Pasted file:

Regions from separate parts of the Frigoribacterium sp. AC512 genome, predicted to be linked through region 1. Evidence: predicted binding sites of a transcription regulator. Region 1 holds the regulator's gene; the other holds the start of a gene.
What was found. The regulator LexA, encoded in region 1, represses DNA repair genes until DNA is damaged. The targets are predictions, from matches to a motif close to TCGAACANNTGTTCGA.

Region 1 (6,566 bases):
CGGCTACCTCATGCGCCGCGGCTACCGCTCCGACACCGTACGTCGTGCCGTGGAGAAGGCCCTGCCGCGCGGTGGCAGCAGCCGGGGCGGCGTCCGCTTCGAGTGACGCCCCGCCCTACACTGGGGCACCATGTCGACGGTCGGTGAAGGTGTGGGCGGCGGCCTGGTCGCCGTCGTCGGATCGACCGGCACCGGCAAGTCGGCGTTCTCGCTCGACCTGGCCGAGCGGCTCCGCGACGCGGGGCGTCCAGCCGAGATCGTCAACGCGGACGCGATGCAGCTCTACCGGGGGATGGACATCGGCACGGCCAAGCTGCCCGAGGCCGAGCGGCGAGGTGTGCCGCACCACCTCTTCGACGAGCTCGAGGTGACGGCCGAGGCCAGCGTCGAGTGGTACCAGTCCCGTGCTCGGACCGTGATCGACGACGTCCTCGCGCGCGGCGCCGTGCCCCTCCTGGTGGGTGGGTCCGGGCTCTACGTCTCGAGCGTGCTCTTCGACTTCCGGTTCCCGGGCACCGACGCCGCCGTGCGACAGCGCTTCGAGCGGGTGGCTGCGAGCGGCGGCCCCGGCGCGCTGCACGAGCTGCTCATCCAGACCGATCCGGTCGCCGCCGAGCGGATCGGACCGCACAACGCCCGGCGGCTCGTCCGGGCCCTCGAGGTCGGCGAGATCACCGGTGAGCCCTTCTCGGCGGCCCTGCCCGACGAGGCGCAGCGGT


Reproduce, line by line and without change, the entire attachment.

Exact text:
Regions from separate parts of the Frigoribacterium sp. AC512 genome, predicted to be linked through region 1. Evidence: predicted binding sites of a transcription regulator. Region 1 holds the regulator's gene; the other holds the start of a gene.
What was found. The regulator LexA, encoded in region 1, represses DNA repair genes until DNA is damaged. The targets are predictions, from matches to a motif close to TCGAACANNTGTTCGA.

Region 1 (6,566 bases):
CGGCTACCTCATGCGCCGCGGCTACCGCTCCGACACCGTACGTCGTGCCGTGGAGAAGGCCCTGCCGCGCGGTGGCAGCAGCCGGGGCGGCGTCCGCTTCGAGTGACGCCCCGCCCTACACTGGGGCACCATGTCGACGGTCGGTGAAGGTGTGGGCGGCGGCCTGGTCGCCGTCGTCGGATCGACCGGCACCGGCAAGTCGGCGTTCTCGCTCGACCTGGCCGAGCGGCTCCGCGACGCGGGGCGTCCAGCCGAGATCGTCAACGCGGACGCGATGCAGCTCTACCGGGGGATGGACATCGGCACGGCCAAGCTGCCCGAGGCCGAGCGGCGAGGTGTGCCGCACCACCTCTTCGACGAGCTCGAGGTGACGGCCGAGGCCAGCGTCGAGTGGTACCAGTCCCGTGCTCGGACCGTGATCGACGACGTCCTCGCGCGCGGCGCCGTGCCCCTCCTGGTGGGTGGGTCCGGGCTCTACGTCTCGAGCGTGCTCTTCGACTTCCGGTTCCCGGGCACCGACGCCGCCGTGCGACAGCGCTTCGAGCGGGTGGCTGCGAGCGGCGGCCCCGGCGCGCTGCACGAGCTGCTCATCCAGACCGATCCGGTCGCCGCCGAGCGGATCGGACCGCACAACGCCCGGCGGCTCGTCCGGGCCCTCGAGGTCGGCGAGATCACCGGTGAGCCCTTCTCGGCGGCCCTGCCCGACGAGGCGCAGCGGT